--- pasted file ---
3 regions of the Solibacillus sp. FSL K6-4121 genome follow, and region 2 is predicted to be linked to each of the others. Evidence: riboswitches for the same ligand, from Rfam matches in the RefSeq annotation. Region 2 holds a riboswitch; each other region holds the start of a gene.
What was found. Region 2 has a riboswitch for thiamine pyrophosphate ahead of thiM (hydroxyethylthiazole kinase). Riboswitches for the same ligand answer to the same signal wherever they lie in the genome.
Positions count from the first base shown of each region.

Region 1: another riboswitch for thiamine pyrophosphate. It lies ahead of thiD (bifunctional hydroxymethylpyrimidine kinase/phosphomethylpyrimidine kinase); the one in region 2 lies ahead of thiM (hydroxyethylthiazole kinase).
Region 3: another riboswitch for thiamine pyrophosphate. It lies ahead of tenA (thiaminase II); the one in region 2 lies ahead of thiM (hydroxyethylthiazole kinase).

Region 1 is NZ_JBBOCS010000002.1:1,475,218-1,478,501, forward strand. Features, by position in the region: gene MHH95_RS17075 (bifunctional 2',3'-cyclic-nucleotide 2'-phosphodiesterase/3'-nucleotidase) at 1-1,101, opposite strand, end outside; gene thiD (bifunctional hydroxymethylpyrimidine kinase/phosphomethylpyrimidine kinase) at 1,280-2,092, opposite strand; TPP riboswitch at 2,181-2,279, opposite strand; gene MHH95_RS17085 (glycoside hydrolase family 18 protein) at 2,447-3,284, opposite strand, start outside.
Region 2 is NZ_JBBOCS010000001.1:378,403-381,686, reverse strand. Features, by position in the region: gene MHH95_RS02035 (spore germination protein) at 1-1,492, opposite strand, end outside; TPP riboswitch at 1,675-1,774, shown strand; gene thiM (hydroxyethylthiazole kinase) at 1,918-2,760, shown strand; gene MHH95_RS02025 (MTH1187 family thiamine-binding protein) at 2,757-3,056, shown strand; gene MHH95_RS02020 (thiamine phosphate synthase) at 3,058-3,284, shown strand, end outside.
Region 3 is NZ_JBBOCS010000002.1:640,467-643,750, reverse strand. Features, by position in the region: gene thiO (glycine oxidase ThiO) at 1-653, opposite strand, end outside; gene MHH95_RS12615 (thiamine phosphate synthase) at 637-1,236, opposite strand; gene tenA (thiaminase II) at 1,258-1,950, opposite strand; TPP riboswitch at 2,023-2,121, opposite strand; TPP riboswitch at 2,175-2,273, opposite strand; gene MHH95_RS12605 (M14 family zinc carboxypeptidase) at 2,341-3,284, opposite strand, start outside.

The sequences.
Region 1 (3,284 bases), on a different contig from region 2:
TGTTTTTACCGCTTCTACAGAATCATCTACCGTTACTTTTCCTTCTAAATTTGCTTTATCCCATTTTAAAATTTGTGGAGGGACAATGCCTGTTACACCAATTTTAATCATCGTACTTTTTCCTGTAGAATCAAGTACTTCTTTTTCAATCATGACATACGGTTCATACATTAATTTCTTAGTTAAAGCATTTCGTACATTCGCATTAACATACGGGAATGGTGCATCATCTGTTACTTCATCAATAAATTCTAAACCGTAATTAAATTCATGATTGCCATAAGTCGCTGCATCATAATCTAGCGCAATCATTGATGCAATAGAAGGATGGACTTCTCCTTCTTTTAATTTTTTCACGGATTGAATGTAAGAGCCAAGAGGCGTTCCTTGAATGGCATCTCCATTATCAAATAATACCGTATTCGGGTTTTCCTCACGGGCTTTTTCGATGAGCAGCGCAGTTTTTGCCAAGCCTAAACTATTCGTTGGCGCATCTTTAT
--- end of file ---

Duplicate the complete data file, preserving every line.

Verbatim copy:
3 regions of the Solibacillus sp. FSL K6-4121 genome follow, and region 2 is predicted to be linked to each of the others. Evidence: riboswitches for the same ligand, from Rfam matches in the RefSeq annotation. Region 2 holds a riboswitch; each other region holds the start of a gene.
What was found. Region 2 has a riboswitch for thiamine pyrophosphate ahead of thiM (hydroxyethylthiazole kinase). Riboswitches for the same ligand answer to the same signal wherever they lie in the genome.
Positions count from the first base shown of each region.

Region 1: another riboswitch for thiamine pyrophosphate. It lies ahead of thiD (bifunctional hydroxymethylpyrimidine kinase/phosphomethylpyrimidine kinase); the one in region 2 lies ahead of thiM (hydroxyethylthiazole kinase).
Region 3: another riboswitch for thiamine pyrophosphate. It lies ahead of tenA (thiaminase II); the one in region 2 lies ahead of thiM (hydroxyethylthiazole kinase).

Region 1 is NZ_JBBOCS010000002.1:1,475,218-1,478,501, forward strand. Features, by position in the region: gene MHH95_RS17075 (bifunctional 2',3'-cyclic-nucleotide 2'-phosphodiesterase/3'-nucleotidase) at 1-1,101, opposite strand, end outside; gene thiD (bifunctional hydroxymethylpyrimidine kinase/phosphomethylpyrimidine kinase) at 1,280-2,092, opposite strand; TPP riboswitch at 2,181-2,279, opposite strand; gene MHH95_RS17085 (glycoside hydrolase family 18 protein) at 2,447-3,284, opposite strand, start outside.
Region 2 is NZ_JBBOCS010000001.1:378,403-381,686, reverse strand. Features, by position in the region: gene MHH95_RS02035 (spore germination protein) at 1-1,492, opposite strand, end outside; TPP riboswitch at 1,675-1,774, shown strand; gene thiM (hydroxyethylthiazole kinase) at 1,918-2,760, shown strand; gene MHH95_RS02025 (MTH1187 family thiamine-binding protein) at 2,757-3,056, shown strand; gene MHH95_RS02020 (thiamine phosphate synthase) at 3,058-3,284, shown strand, end outside.
Region 3 is NZ_JBBOCS010000002.1:640,467-643,750, reverse strand. Features, by position in the region: gene thiO (glycine oxidase ThiO) at 1-653, opposite strand, end outside; gene MHH95_RS12615 (thiamine phosphate synthase) at 637-1,236, opposite strand; gene tenA (thiaminase II) at 1,258-1,950, opposite strand; TPP riboswitch at 2,023-2,121, opposite strand; TPP riboswitch at 2,175-2,273, opposite strand; gene MHH95_RS12605 (M14 family zinc carboxypeptidase) at 2,341-3,284, opposite strand, start outside.

The sequences.
Region 1 (3,284 bases), on a different contig from region 2:
TGTTTTTACCGCTTCTACAGAATCATCTACCGTTACTTTTCCTTCTAAATTTGCTTTATCCCATTTTAAAATTTGTGGAGGGACAATGCCTGTTACACCAATTTTAATCATCGTACTTTTTCCTGTAGAATCAAGTACTTCTTTTTCAATCATGACATACGGTTCATACATTAATTTCTTAGTTAAAGCATTTCGTACATTCGCATTAACATACGGGAATGGTGCATCATCTGTTACTTCATCAATAAATTCTAAACCGTAATTAAATTCATGATTGCCATAAGTCGCTGCATCATAATCTAGCGCAATCATTGATGCAATAGAAGGATGGACTTCTCCTTCTTTTAATTTTTTCACGGATTGAATGTAAGAGCCAAGAGGCGTTCCTTGAATGGCATCTCCATTATCAAATAATACCGTATTCGGGTTTTCCTCACGGGCTTTTTCGATGAGCAGCGCAGTTTTTGCCAAGCCTAAACTATTCGTTGGCGCATCTTTAT